Drawing a single pixel path in Illustrator
Trying to get crisp single pixel lines in Illustrator can be a frustrating affair. Particularly when you need to produce high fidelity design mock-ups for a client; even if they don’t notice, having slightly ‘fuzzy’ lines can be very irritating (or maybe that’s just me…)
Photoshop, of course, gives you that pixel level control naturally but if, like me, you enjoy the flexibility and power that Illustrator gives you when playing with colour palettes and changes of mind then there are a couple of tips that help keep things pixel perfect.
Starting with a new document
Make sure that you open the advanced section of the new document dialog and check “Align New Objects to Pixel Grid” – this should be on by default for the “Web” document profile. In general, once that’s done those single pixel lines seem to work out just fine.
Adding new objects in an existing document
If you are adding new objects, then you can also toggle the alignment on and off as needed.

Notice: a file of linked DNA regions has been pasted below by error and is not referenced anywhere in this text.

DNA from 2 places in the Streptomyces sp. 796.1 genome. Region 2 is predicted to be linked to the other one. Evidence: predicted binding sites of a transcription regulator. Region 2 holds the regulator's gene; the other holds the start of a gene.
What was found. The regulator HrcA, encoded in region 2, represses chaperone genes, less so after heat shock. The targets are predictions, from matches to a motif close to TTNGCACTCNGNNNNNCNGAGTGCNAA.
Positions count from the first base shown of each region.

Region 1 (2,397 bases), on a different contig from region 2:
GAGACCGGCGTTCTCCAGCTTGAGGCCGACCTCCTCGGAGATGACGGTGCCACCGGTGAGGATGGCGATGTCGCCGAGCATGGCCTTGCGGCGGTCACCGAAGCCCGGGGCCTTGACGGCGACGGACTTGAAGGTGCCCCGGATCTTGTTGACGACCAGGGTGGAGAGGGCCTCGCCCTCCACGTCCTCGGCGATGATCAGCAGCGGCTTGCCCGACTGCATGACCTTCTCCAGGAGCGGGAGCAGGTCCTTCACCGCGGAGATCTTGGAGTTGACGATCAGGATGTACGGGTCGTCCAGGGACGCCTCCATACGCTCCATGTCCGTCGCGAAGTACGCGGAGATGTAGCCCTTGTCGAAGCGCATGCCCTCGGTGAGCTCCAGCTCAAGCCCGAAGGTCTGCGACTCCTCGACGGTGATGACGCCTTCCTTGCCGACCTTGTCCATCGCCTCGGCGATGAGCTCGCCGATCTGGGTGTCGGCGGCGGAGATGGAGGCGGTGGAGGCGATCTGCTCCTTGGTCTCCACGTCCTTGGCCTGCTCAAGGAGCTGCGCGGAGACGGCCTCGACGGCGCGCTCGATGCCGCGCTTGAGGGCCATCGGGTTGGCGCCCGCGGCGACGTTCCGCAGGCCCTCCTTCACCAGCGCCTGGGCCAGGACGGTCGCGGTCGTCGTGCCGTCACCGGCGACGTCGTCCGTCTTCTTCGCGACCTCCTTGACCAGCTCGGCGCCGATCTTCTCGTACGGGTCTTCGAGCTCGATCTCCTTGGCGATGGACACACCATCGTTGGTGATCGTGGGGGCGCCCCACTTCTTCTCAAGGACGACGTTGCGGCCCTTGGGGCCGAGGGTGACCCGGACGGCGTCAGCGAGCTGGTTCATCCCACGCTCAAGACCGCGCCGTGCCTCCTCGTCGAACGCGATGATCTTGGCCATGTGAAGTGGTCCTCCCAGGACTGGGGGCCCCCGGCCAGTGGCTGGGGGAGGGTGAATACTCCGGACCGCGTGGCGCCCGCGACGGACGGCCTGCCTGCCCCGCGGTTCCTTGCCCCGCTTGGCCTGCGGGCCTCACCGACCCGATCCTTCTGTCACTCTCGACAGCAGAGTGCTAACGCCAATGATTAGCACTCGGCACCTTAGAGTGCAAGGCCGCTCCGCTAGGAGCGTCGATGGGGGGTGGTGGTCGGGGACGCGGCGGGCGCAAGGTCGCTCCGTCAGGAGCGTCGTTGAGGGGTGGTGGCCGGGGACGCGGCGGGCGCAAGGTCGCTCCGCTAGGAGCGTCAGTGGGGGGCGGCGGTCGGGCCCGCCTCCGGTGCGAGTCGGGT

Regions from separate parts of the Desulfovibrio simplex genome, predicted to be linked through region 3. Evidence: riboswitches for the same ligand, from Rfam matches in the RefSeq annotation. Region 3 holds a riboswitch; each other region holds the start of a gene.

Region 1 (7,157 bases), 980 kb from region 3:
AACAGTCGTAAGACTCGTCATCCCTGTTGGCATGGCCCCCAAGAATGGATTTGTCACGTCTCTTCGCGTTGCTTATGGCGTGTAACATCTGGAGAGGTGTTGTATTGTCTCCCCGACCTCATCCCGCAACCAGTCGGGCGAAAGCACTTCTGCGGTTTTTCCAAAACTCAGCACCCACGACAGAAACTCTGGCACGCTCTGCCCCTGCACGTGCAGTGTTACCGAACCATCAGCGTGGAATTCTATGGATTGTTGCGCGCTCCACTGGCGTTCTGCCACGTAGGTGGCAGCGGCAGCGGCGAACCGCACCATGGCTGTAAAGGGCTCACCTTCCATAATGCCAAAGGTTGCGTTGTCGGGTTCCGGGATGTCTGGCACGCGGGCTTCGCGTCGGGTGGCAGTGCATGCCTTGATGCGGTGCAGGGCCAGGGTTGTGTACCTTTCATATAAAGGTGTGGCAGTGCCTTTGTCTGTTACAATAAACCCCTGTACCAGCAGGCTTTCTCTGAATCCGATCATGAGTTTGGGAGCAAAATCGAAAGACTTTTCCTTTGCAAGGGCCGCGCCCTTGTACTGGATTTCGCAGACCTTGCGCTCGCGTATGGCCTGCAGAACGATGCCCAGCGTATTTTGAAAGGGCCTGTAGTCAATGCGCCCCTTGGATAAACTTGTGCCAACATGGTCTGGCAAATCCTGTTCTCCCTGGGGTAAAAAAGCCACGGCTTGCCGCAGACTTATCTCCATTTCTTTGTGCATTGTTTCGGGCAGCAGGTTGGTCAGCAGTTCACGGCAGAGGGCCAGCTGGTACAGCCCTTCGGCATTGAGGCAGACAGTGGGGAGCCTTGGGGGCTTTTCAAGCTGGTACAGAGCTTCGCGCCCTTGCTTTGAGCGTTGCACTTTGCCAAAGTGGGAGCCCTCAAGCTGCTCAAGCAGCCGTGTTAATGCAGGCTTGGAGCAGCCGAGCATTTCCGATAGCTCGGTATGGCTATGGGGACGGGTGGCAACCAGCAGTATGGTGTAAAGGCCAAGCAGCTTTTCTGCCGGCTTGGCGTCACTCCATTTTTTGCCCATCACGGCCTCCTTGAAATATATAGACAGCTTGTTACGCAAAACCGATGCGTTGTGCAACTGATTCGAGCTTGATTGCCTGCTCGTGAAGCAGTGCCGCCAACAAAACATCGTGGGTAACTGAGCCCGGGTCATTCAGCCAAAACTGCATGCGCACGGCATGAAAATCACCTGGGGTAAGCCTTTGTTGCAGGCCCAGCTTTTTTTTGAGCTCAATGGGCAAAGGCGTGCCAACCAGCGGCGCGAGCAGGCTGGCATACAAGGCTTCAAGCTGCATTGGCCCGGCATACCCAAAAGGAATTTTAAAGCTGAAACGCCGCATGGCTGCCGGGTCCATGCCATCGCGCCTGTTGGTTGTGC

Select Window->Transform to show the Transform panel. Then select the flyout menu in the top-right corner and check “Align New Objects to Pixel Grid”
Aligning existing objects
Select Window->Transform to show the Transform panel. The make sure all the options are showing by clicking the little up/down button next to the Transform tab.
You should now see an “Align to Pixel Grid” option. Select the object and check this – your object should snap to the pixel grid. You can even turn it off again for that object so any subsequent changes no longer apply the snapping.
This might help if you don’t want pixel snapping
One tip that can work for the occasional line is to apply an “offset” effect to the stroke (Effect->Path->Offset Path) and set “offset” to 0.5px. That should give you sharper lines, although they may well appear thicker as well of course.
Checking the output
Either select File->Save for Web… and zoom around; taking a look.
Select View->Pixel Preview and again zoom in to see where your lines are going.
Now, I wrote this… then I discovered the link to the help But, I felt the summary might still be of use so there it is.